Continuing on with the creation of my HR Copilot series. In this blogpost I will show you how to set up generative AI capabilities on your own data in Copilot Studio. I want our chatbot to answer questions found in our HR documentation. This will be the starting point of our Copilot and instantly make it useful!
To reiterate we are building a HR Copilot to use inside Microsoft Teams. We want to solve the following problem statements with our Copilot:
- As an employee I want an easy process to call in sick.
- As a (project) manager I want to be notified when a team member is sick.
- As an employee I want to know my holiday balance and request time off.
- As a manager I want to be able to approve time off requests of my team member.
- As a HR agent I want help in answering HR related questions.
- As a HR agent I want to be notified when questions can’t be answered by the Copilot.
Now in this blogpost we will tackle the fifth bullet of the list. We will add immediate intelligence to our Copilot by connecting it to our existing HR handbooks.
Start with data
If you want to build along (please do!) I assume you have already created a solution and the HR Copilot. If you want to have a couple more pointers on how to do so, please look in a previous blogpost of mine here, or for official documentation go here.
We are going to use generative AI to answer employees question. And what is most important for generative AI? Yes, you know it, correct Data! If you want to let your HR Copilot scan your HR documentation, make sure it’s the correct version. Also check if there are no conflicting documents which have different nuances.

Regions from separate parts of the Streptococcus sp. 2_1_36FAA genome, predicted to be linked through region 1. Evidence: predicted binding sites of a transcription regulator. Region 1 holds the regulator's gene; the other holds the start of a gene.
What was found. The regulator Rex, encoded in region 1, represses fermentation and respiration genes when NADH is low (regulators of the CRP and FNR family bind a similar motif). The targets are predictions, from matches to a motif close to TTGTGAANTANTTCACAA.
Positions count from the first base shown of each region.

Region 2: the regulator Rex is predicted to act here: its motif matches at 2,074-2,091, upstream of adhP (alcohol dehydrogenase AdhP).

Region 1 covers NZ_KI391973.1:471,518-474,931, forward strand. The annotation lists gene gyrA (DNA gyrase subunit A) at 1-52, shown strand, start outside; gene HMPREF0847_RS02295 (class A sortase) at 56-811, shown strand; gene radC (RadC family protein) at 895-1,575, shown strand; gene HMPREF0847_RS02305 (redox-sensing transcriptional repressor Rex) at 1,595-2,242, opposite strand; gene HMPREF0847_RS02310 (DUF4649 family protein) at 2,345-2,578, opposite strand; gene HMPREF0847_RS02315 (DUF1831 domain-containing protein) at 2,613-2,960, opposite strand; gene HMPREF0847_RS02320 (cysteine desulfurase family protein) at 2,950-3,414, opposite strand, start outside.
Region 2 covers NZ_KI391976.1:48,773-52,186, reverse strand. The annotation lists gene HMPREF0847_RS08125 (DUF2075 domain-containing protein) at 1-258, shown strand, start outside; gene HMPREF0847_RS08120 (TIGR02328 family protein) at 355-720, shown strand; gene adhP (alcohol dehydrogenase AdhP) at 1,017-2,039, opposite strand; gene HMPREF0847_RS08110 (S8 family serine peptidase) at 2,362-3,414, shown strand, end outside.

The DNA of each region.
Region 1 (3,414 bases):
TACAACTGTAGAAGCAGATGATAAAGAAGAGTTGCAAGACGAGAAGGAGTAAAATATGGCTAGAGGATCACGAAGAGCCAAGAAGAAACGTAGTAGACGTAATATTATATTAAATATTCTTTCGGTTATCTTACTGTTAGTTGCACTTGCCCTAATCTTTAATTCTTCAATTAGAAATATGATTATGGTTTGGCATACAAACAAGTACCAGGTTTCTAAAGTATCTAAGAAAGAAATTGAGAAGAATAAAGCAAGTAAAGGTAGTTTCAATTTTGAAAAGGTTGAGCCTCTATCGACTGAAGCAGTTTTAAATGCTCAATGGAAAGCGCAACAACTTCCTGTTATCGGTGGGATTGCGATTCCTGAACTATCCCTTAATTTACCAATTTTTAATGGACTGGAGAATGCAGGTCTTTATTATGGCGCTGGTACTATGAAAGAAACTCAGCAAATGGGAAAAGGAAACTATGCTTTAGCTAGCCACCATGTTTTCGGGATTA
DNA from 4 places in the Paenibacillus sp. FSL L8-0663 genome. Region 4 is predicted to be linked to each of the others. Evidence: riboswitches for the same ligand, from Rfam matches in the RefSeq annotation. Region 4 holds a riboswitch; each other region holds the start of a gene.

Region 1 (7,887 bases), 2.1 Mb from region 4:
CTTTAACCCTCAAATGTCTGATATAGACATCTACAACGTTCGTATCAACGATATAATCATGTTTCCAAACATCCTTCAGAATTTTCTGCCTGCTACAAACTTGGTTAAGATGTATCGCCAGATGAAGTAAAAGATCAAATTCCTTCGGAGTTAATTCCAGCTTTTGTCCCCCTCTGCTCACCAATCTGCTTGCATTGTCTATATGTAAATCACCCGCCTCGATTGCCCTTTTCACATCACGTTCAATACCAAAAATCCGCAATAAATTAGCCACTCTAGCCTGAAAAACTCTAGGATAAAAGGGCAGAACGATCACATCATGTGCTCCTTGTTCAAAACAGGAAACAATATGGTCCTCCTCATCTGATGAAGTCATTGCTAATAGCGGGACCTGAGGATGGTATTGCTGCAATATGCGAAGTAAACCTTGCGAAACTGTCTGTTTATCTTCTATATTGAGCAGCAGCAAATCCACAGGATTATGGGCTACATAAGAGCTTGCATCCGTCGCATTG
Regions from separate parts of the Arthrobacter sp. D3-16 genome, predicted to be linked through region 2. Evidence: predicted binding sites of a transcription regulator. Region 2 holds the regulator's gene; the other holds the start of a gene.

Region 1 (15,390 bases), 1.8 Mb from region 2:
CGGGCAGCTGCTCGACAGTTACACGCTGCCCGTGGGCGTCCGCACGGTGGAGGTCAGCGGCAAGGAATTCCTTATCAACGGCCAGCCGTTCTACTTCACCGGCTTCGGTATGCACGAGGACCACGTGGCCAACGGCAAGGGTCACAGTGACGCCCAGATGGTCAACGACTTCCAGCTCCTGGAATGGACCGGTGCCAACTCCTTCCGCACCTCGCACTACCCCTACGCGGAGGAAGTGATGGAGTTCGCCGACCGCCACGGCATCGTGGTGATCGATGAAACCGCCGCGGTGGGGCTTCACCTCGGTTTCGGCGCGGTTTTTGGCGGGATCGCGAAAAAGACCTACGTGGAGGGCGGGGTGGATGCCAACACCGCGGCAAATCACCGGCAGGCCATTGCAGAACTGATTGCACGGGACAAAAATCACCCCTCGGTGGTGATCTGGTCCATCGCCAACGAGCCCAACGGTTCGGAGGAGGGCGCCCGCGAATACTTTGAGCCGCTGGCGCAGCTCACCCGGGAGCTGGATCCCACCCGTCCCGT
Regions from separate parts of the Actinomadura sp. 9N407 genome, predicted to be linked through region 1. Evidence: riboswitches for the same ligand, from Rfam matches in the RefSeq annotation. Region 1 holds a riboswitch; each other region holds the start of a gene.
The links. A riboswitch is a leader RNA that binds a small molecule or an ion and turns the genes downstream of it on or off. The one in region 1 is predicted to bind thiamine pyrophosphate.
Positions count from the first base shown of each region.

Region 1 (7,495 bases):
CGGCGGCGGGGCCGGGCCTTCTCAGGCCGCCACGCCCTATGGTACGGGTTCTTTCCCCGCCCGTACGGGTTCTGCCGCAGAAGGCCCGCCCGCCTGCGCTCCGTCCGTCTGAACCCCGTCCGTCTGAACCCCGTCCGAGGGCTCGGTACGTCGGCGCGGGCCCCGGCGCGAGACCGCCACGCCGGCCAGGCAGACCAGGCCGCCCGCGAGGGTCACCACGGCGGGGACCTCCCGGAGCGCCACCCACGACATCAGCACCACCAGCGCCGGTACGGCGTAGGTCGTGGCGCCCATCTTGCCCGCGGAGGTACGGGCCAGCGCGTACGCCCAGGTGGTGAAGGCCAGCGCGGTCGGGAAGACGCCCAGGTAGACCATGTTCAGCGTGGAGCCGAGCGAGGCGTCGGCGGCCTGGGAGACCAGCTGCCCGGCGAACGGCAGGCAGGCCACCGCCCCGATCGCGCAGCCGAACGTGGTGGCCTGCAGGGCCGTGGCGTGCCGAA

Now the good thing is that you can point the HR Copilot to a specific SharePoint library. This can be the place where you only publish the documentation that you want your HR Copilot to be able to answer. You can create subsets of documents and leave out conflicting information or information that you rather tell in person to your employees instead of letting the Copilot answer that question.
Do make sure the documents you enter are not too unusually large, it will be harder and maybe impossible to scan through all the text. You can split the document in multiple files if you want though!
In my example I use a SharePoint library with a single HR example handbook inside it. If you want to build along in your own developer environment, you can find the handbook here.
Point to your website
During the creation of your Copilot you could have already connected it to your SharePoint Library. This is the most easy way to add incredible intelligence to your virtual agent. If you have skipped as I have you now also have this highlight inside your starting overview.
You might need to turn on the “Boost conversational coverage with generative answers” toggle in the Generative AI tab. Else you will not have the option to enter the SharePoint Library Url.
And now enter your website, save your settings and your chatbot will now be able to answer the questions in your handbook.
Voila you are already done! Or at least on the Copilot Studio side, to deploy the Copilot to Microsoft Teams we need to add manual authentication.
Add authentication before publishing
The best part of using a SharePoint Library as the source for you data? It will use the credentials of the user interacting with your Copilot to search your SharePoint Library. So if a user does not have rights to read a document, the Copilot also cannot read the document!
Unfortunately to set this up we will need to add an application registration in Microsoft Entra Id. I say unfortunately as this is a bit more technical then all the previous steps. However there is ample documentation available on how to set this up on the Microsoft Learn site here.
If you only have a couple smaller documents that can be made available for all users interacting with your Copilot. It is also an option to upload these specific documents in Copilot Studio. This way you can use the “Only for teams” authentication option. However, I personally like that I can give the HR department control and the responsibility of what documents can be scanned by the Copilot in the SharePoint Library.
I find it personally very impressive how fast we can create a useful Copilot! Hope you find this little walkthrough useful, I hope I put enough of my personal experience and pointers to it that it can be beneficiary to even the more experienced Copilot builders!